Bill Dalton:

1. No. There is no longer the irrational clamour for amalgamation. Shared Services has become the sensible preferred option. If elected Mayor of Napier I would enjoy the challenge of setting up a proper shared services programme on the East Coast.

2. Yes. I support the continued investigation of the Dam project. However if it doesn't pass stringent environmental, engineering and economic standards it should not be built. There is still much more investigation and consultation needed.

3. No. Because it is not a matter that concerns Napier residents, I have not followed the fluoride discussion closely.

4. No. Napier is never going to be fracked so again I have not made a study of the pros and cons. The reports I have read are completely contradictory. Until I am convinced it is a safe practice, my answer has to be no.

Roy Sye:

1. No I do not support the idea of a single council from Wairoa through to Central Hawke's Bay as it wouldn't effectively represent the diversity and needs of these communities. The current calls for restructuring/amalgamation/re-organisation are due to the council's inability to advance significant shared services and co-operation, particularly in key strategic areas. Because of this I believe some form of amalgamation is the inevitable outcome of the current Local Government Commission review. I strongly support a referendum on this issue so the people have a say in the future of local government. Whatever the outcome of this referendum, I will work hard for Napier to ensure we are effectively represented and led and that we get the economic growth and jobs our region urgently needs. Should amalgamation be chosen, it is my belief that Napier must be the administrative capital.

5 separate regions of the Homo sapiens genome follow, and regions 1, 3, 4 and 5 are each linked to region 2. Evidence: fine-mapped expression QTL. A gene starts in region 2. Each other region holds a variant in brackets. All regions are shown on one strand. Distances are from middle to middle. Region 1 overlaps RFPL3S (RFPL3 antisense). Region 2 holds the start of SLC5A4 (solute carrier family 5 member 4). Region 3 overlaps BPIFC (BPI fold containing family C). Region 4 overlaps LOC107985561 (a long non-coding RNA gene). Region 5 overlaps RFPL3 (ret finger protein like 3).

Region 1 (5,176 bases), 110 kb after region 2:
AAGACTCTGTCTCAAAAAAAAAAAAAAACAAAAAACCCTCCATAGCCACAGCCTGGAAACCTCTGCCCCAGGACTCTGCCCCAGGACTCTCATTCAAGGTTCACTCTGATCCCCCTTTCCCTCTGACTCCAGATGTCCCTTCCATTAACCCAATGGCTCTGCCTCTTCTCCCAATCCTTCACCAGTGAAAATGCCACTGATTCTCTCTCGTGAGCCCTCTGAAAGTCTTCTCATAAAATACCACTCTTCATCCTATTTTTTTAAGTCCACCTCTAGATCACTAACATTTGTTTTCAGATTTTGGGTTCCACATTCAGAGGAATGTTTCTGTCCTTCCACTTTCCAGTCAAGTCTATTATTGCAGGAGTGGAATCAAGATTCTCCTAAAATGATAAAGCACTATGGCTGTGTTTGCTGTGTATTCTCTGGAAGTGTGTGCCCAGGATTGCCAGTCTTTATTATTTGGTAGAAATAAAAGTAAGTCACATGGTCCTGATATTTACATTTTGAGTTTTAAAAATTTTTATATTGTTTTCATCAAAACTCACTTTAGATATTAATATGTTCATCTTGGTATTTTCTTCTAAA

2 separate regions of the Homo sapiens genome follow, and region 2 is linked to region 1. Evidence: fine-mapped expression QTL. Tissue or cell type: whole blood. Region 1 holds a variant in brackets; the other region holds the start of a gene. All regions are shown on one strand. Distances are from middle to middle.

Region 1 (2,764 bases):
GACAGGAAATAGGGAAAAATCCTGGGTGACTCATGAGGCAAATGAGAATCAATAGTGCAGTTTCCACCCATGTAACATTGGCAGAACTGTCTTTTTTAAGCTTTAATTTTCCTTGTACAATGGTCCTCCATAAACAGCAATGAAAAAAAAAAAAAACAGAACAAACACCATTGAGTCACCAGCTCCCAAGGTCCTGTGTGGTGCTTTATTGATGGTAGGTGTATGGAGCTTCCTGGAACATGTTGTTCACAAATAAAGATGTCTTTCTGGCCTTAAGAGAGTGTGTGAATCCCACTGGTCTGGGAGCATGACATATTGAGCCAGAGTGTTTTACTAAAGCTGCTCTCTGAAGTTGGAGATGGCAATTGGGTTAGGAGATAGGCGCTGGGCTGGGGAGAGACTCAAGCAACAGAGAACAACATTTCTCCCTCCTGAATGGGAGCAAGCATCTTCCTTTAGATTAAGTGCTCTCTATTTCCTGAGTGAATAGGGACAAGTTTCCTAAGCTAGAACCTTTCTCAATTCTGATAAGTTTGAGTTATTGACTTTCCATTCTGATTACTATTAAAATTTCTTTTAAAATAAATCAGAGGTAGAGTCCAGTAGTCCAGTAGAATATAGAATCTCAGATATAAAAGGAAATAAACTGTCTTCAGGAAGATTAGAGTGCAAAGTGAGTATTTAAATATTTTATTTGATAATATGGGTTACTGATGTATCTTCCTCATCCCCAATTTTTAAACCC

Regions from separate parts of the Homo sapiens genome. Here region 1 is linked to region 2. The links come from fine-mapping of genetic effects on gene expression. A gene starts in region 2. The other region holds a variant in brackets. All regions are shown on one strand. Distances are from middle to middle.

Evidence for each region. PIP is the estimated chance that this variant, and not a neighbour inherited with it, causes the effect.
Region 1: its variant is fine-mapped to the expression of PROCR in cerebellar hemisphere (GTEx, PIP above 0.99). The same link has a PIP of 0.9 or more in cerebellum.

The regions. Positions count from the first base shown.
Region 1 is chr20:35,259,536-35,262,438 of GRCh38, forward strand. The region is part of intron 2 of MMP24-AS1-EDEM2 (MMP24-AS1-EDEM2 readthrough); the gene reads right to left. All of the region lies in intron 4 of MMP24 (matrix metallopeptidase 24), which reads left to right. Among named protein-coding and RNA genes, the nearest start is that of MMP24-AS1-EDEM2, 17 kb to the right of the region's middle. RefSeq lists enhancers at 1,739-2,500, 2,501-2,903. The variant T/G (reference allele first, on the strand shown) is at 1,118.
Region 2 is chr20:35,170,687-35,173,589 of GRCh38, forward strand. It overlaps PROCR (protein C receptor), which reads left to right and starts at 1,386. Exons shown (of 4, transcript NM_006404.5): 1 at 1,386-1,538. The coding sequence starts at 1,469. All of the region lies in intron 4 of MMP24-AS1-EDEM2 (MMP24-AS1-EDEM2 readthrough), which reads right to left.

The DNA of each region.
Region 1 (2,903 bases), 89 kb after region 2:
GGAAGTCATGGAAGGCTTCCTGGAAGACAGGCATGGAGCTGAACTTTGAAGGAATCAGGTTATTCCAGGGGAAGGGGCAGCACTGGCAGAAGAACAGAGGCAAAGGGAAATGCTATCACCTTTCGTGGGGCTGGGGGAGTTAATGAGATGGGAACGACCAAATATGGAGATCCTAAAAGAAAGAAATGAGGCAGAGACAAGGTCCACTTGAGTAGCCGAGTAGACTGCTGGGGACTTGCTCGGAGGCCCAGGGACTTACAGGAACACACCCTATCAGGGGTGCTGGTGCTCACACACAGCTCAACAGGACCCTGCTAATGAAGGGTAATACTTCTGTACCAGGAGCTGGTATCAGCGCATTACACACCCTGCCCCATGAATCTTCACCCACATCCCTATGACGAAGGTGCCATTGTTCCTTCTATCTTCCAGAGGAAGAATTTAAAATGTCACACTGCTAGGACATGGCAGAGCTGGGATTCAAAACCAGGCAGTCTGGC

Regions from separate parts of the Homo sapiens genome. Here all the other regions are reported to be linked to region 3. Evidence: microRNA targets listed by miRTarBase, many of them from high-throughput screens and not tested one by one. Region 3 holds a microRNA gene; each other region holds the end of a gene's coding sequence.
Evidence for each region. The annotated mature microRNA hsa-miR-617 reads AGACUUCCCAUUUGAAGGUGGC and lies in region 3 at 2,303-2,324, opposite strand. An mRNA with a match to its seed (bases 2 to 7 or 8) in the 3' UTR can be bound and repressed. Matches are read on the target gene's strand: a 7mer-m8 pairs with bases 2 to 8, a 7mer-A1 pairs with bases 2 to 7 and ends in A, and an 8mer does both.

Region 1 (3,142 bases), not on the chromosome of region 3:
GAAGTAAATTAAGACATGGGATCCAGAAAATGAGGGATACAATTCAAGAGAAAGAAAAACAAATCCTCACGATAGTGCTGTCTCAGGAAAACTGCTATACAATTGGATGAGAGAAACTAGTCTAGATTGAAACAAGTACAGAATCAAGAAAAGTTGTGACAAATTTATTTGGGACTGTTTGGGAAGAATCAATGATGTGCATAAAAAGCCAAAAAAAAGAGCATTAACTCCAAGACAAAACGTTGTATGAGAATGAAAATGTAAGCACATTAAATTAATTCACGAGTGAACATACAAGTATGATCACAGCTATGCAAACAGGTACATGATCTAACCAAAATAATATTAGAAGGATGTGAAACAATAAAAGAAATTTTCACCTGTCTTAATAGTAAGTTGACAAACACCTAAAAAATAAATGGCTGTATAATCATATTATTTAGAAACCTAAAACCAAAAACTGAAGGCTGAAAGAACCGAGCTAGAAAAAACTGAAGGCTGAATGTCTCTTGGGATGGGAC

2. Yes - Our region needs a long-term water solution; we cannot keep going through damaging drought cycles as it has a significant negative impact on people's lives and the economy of Hawke's Bay. I'm in favour of harnessing the resource we do have but am concerned by the perceived lack of consultation and the haste with which the current model has been pushed through. The long-term impact on river water flows, water quality, the level of uptake by farmers and changes to land use all must be considered. I welcome the decision to hold a Board of Inquiry and the opportunity for public submissions. This is a huge project with 91 million cubic metres of water having the potential to irrigate 20,000 to 30,000ha of land. At the end of the day this proposed 'dam' must stack up economically and environmentally.